Hostname: page-component-848d4c4894-xfwgj Total loading time: 0 Render date: 2024-06-23T01:45:46.987Z Has data issue: false hasContentIssue false

A Spectral Approach to Analysing Belief Propagation for 3-Colouring

Published online by Cambridge University Press:  24 March 2009

AMIN COJA-OGHLAN
Affiliation:
Laboratory for Foundations of Computer Science, University of Edinburgh, 10 Crichton Street, Edinburgh EH8 9AB, UK (e-mail: acoghlan@inf.ed.ac.uk)
ELCHANAN MOSSEL
Affiliation:
Department of Statistics, University of California at Berkeley, 367 Evans Hall, Berkeley, CA 94720-3860, USA and Faculty of Mathematics and Computer Science, The Weizmann Institute of Science, Rehovot 76100, Israel (e-mail: mossel@stat.berkeley.edu)
DAN VILENCHIK
Affiliation:
Computer Science Division, University of California Berkeley, CA 94720, USA (e-mail: vilenchi@post.tau.ac.il)

Abstract

Belief propagation (BP) is a message-passing algorithm that computes the exact marginal distributions at every vertex of a graphical model without cycles. While BP is designed to work correctly on trees, it is routinely applied to general graphical models that may contain cycles, in which case neither convergence, nor correctness in the case of convergence is guaranteed. Nonetheless, BP has gained popularity as it seems to remain effective in many cases of interest, even when the underlying graph is ‘far’ from being a tree. However, the theoretical understanding of BP (and its new relative survey propagation) when applied to CSPs is poor.

Contributing to the rigorous understanding of BP, in this paper we relate the convergence of BP to spectral properties of the graph. This encompasses a result for random graphs with a ‘planted’ solution; thus, we obtain the first rigorous result on BP for graph colouring in the case of a complex graphical structure (as opposed to trees). In particular, the analysis shows how belief propagation breaks the symmetry between the 3! possible permutations of the colour classes.

Type
Paper
Copyright
Copyright © Cambridge University Press 2009

Access options

Get access to the full version of this content by using one of the access options below. (Log in options will check for institutional or personal access. Content may require purchase if you do not have access.)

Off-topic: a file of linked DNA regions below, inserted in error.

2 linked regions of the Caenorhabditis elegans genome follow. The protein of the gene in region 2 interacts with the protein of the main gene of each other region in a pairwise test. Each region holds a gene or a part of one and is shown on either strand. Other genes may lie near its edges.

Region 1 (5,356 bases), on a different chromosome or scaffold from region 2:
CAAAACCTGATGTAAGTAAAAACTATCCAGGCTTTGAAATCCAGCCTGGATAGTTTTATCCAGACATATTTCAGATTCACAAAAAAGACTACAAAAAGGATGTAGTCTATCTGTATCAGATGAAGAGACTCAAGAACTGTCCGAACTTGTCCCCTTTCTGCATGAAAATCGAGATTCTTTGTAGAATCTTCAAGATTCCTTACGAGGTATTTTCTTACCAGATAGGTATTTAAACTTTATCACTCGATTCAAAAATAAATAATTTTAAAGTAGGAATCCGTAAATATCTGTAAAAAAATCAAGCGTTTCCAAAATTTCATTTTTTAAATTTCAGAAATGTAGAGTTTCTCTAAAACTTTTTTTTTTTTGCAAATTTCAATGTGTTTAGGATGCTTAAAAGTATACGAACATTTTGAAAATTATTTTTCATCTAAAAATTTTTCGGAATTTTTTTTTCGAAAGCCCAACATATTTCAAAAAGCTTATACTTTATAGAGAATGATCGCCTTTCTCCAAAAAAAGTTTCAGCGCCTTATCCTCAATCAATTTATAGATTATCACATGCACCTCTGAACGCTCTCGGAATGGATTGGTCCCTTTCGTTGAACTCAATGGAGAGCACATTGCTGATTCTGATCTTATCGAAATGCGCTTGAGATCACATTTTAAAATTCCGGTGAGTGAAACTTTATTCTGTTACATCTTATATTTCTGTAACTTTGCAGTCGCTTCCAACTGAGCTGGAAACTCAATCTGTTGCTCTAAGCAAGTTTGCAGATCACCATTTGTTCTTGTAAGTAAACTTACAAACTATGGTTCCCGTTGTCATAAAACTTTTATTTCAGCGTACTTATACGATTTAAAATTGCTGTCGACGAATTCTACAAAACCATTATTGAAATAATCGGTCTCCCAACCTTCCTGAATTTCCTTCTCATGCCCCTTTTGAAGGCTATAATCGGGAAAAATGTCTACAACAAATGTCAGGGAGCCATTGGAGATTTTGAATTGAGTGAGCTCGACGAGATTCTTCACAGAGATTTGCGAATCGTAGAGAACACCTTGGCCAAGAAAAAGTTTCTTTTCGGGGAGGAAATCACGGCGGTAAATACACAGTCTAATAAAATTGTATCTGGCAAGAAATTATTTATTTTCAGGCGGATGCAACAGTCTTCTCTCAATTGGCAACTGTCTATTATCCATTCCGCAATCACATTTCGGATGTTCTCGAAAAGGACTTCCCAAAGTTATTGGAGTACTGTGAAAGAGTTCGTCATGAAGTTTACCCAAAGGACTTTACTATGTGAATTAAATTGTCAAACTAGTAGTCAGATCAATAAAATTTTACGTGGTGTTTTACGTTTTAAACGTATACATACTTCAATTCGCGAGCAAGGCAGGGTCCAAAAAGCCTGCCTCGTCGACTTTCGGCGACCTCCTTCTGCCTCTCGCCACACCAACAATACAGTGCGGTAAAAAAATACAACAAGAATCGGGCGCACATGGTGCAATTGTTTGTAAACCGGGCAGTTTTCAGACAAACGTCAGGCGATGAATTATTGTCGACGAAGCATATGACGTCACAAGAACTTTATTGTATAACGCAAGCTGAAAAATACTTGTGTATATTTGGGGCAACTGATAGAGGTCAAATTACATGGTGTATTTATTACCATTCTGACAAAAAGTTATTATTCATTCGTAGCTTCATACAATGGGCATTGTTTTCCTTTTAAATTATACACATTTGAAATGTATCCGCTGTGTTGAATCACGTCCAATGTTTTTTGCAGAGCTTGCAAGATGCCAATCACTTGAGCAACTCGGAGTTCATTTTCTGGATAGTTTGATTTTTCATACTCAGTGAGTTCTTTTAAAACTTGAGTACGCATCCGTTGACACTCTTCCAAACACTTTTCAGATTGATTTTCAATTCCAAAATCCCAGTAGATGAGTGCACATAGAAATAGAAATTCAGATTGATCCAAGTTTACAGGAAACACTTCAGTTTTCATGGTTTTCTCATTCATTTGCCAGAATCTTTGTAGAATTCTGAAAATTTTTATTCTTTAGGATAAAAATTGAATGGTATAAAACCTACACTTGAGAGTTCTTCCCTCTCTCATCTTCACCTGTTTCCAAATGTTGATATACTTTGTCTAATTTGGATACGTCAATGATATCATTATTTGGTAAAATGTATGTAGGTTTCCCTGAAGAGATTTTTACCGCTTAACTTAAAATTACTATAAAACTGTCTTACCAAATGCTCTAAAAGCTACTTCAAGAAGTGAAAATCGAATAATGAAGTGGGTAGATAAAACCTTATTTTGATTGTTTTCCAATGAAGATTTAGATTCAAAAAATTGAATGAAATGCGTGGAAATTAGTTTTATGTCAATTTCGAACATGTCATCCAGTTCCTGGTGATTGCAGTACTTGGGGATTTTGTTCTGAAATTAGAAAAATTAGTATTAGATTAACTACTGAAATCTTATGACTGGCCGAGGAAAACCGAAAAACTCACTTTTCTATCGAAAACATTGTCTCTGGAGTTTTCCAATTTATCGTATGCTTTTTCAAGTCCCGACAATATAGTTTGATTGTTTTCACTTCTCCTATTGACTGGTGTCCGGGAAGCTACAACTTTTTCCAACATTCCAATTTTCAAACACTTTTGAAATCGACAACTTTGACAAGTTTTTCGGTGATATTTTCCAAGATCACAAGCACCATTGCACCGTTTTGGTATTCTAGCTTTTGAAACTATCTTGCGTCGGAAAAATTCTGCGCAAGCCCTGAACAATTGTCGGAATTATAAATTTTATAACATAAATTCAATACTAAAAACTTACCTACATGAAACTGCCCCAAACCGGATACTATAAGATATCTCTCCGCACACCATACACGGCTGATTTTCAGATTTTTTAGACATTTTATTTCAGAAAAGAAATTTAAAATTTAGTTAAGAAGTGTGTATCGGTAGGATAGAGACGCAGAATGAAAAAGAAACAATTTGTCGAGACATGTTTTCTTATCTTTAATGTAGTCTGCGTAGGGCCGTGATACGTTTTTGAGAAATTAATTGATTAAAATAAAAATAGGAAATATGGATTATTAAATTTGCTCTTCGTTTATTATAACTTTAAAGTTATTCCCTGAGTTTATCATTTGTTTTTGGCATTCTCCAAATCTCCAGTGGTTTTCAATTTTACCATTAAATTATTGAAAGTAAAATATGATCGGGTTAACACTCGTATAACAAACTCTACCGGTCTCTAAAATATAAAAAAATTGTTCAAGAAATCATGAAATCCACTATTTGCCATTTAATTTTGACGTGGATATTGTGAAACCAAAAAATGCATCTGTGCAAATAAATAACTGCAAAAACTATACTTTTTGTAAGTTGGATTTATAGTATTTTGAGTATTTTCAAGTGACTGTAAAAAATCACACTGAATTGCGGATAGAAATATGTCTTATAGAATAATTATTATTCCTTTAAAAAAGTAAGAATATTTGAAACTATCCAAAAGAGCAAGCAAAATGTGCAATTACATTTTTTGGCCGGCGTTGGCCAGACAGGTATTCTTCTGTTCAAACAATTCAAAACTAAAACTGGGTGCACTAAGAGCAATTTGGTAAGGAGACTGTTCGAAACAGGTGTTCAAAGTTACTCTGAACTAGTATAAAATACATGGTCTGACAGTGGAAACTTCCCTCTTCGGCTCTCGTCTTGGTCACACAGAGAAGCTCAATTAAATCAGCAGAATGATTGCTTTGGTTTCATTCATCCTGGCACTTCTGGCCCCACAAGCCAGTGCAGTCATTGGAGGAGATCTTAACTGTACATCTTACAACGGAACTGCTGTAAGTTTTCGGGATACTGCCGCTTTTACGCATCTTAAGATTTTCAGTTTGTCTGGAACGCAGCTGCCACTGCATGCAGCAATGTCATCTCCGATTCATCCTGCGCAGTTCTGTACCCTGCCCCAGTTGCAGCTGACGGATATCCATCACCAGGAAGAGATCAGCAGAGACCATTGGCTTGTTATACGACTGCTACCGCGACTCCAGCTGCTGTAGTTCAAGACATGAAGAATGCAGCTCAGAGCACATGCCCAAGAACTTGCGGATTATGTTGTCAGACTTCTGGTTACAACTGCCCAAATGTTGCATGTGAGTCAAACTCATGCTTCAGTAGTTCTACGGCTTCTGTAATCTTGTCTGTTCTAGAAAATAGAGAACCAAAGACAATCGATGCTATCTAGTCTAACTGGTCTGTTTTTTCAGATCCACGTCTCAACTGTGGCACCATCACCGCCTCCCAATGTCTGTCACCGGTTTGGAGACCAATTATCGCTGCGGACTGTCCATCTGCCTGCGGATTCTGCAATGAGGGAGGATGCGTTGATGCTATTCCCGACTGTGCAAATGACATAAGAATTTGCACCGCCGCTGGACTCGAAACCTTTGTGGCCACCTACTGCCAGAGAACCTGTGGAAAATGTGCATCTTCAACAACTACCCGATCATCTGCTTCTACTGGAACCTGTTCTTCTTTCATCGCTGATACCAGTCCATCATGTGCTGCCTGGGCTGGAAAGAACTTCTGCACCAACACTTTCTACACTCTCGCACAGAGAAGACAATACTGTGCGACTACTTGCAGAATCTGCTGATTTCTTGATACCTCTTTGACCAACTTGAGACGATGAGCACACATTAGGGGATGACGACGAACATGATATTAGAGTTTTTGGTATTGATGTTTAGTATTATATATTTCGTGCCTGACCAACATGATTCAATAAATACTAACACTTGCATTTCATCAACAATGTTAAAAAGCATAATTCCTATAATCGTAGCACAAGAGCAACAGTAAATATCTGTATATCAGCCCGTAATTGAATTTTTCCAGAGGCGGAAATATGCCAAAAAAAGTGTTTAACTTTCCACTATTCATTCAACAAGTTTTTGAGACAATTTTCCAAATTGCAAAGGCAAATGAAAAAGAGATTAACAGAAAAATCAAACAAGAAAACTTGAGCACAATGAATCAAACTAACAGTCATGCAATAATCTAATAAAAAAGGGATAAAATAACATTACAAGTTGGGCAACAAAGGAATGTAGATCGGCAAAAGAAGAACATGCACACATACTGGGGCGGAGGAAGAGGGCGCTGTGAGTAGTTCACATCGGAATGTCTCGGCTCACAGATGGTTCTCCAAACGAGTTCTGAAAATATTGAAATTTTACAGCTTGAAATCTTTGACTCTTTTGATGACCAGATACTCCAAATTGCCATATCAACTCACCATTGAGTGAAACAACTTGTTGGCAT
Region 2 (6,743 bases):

References

[1]Achlioptas, D. and Friedgut, E. (1999) A sharp threshold for k-colorability. Random Struct. Alg. 14 6370.3.0.CO;2-7>CrossRefGoogle Scholar
[2]Alon, N. and Kahale, N. (1997) A spectral technique for coloring random 3-colorable graphs. SIAM J. Comput. 26 17331748.CrossRefGoogle Scholar
[3]Bilu, Y. and Linial, N. (2006) Lifts, discrepancy and nearly optimal spectral gap. Combinatorica 26 495519.CrossRefGoogle Scholar
[4]Braunstein, A., Mézard, M., Weigt, M. and Zecchina, R. (2005) Constraint satisfaction by survey propagation. In Computational Complexity and Statistical Physics (Percus, A., Istrate, G. and Moore, C., eds), Oxford University Press.Google Scholar
[5]Braunstein, A., Mézard, M. and Zecchina, R. (2005) Survey propagation: An algorithm for satisfiability. Random Struct. Alg. 27 201226.CrossRefGoogle Scholar
[6]Braunstein, A., Mulet, R., Pagnani, A., Weigt, M. and Zecchina, R. (2003) Polynomial iterative algorithms for coloring and analyzing random graphs. Phys. Rev. E 68 036702.CrossRefGoogle ScholarPubMed
[7]Brightwell, G. R. and Winkler, P. (2002) Random colorings of a Cayley tree. In Contemporary Combinatorics, Vol. 10 of Bolyai Society Mathematical Studies, János Bolyai Math. Soc., pp. 247–276.Google Scholar
[8]Chung, F. and Graham, R. (2002) Sparse quasi-random graphs. Combinatorica 22 217244.CrossRefGoogle Scholar
[9]Feige, U., Mossel, E. and Vilenchik, D. (2006) Complete convergence of message passing algorithms for some satisfiability problems. In Random 2006, Vol. 4110 of Lecture Notes in Computer Science, pp. 339–350.CrossRefGoogle Scholar
[10]Janson, S., Łuczak, T. and Ruciński, A. (2000) Random Graphs, Wiley.CrossRefGoogle Scholar
[11]Jonasson, J. (2002) Uniqueness of uniform random colorings of regular trees. Statist. Probab. Lett. 57 243248.CrossRefGoogle Scholar
[12]Krzakala, F., Montanari, A., Ricci-Tersenghi, F., Semerjianc, G. and Zdeborova, L. (2007) Gibbs states and the set of solutions of random constraint satisfaction problems. Proc. Nat. Acad. Sci. 104 1031810323.CrossRefGoogle ScholarPubMed
[13]Luby, M., Mitzenmacher, M., Shokrollahi, M. A. and Spielman, D. (1998) Analysis of low density parity check codes and improved designs using irregular graphs. In Proc. 30th ACM Symposium on the Theory of Computing, pp. 249–258.Google Scholar
[14]Luby, M., Mitzenmacher, M., Shokrollahi, M. A. and Spielman, D. (2001) Efficient erasure correcting codes. IEEE Trans. Inform. Theory 47 569584.CrossRefGoogle Scholar
[15]Maneva, E., Mossel, E. and Wainwright, M. (2005) A new look at survey propagation and its generalizations. In Proc. 16th ACM–SIAM Symposium on Discrete Algorithms, pp. 1089–1098.Google Scholar
[16]Pearl, J. (1988) Probabilistic Reasoning in Intelligent Systems: Networks of Plausible Inference, Morgan Kaufmann, San Francisco, CA.Google Scholar
[17]Richardson, T., Shokrollahi, A. and Urbanke, R. (2001) Design of capacity-approaching irregular low-density parity check codes. IEEE Trans. Inform. Theory 47 619637.CrossRefGoogle Scholar
[18]Tatikonda, S. and Jordan, M. I. (2002) Loopy belief propagation and Gibbs measures. In Uncertainty in Artificial Intelligence (UAI): Proc. 18th Conference.Google Scholar
[19]Weitz, D. (2006) Counting independent sets up to the tree threshold. In Proc. 38th Annual ACM Symposium on the Theory of Computing, pp. 140–149.CrossRefGoogle Scholar
[20]Yamamoto, M. and Watanabe, O. (2007) Belief propagation and spectral methods. Report C–248, Department of Mathematical and Computing Sciences, Tokyo Institute of Technology.Google Scholar